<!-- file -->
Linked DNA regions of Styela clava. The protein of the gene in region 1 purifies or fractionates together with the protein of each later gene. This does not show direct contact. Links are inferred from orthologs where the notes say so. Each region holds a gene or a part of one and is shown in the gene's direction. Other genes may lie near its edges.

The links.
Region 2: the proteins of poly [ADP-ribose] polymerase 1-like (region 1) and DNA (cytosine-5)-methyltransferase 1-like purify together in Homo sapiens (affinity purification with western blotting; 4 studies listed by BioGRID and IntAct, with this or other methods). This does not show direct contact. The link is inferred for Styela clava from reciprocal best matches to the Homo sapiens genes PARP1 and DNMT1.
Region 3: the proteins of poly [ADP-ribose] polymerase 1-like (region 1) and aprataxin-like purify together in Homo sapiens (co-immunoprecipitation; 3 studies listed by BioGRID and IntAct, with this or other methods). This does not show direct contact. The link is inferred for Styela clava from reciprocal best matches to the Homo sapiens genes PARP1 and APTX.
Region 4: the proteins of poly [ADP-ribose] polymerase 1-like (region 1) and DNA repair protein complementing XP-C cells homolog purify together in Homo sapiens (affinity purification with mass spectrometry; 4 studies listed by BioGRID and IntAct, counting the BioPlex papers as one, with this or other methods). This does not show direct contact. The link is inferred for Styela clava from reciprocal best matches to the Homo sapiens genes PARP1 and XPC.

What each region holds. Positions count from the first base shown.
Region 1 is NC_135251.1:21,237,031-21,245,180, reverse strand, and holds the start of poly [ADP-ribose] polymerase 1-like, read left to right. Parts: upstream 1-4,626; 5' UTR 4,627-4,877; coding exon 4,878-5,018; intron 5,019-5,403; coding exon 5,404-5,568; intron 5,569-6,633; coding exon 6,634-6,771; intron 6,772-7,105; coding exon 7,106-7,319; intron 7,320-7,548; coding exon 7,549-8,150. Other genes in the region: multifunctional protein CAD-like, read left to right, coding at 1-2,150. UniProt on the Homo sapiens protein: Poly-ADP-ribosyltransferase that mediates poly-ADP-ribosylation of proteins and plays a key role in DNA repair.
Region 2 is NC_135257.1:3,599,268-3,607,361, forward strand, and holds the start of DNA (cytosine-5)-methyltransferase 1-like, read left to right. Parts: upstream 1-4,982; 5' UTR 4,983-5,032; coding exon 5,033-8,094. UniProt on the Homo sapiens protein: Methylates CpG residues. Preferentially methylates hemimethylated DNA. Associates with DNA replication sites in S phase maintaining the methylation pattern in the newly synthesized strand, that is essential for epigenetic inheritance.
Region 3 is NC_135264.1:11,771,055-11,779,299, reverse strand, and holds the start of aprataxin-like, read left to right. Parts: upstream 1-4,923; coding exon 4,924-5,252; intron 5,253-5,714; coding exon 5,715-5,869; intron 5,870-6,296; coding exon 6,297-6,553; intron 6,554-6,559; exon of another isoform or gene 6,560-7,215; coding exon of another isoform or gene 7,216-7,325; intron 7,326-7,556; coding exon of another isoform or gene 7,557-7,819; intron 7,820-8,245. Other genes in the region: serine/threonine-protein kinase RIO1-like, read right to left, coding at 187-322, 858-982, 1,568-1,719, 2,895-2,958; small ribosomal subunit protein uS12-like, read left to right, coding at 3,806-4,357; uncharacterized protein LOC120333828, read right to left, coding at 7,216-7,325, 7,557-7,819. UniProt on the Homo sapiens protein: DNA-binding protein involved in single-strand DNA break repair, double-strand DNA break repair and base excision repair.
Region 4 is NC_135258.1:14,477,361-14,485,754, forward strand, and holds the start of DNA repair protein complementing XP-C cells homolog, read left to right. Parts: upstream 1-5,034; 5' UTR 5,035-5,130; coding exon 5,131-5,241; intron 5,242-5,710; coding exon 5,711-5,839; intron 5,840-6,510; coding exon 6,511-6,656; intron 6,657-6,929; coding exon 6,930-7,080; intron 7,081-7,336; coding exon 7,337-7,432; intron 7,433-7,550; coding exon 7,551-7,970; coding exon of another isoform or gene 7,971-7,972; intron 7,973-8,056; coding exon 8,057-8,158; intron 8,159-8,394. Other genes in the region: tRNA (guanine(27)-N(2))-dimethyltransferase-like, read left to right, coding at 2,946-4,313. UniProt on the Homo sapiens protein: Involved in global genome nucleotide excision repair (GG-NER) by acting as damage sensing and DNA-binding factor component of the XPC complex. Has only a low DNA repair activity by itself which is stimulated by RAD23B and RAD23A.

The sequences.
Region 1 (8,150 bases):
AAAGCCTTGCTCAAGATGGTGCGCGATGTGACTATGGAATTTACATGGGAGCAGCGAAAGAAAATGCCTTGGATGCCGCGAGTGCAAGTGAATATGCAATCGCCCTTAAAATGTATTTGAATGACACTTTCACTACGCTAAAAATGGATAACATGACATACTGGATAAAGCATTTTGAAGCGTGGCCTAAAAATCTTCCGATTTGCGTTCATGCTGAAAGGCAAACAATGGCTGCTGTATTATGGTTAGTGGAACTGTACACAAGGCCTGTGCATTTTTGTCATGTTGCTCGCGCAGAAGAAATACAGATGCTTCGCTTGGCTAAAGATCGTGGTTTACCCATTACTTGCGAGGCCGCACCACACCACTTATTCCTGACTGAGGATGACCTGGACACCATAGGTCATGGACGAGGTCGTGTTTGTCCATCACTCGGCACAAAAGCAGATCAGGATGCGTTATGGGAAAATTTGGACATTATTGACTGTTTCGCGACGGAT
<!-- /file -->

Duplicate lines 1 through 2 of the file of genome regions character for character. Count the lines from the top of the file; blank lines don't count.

Linked DNA regions of Styela clava. The protein of the gene in region 1 purifies or fractionates together with the protein of each later gene. This does not show direct contact. Links are inferred from orthologs where the notes say so. Each region holds a gene or a part of one and is shown in the gene's direction. Other genes may lie near its edges.

The links.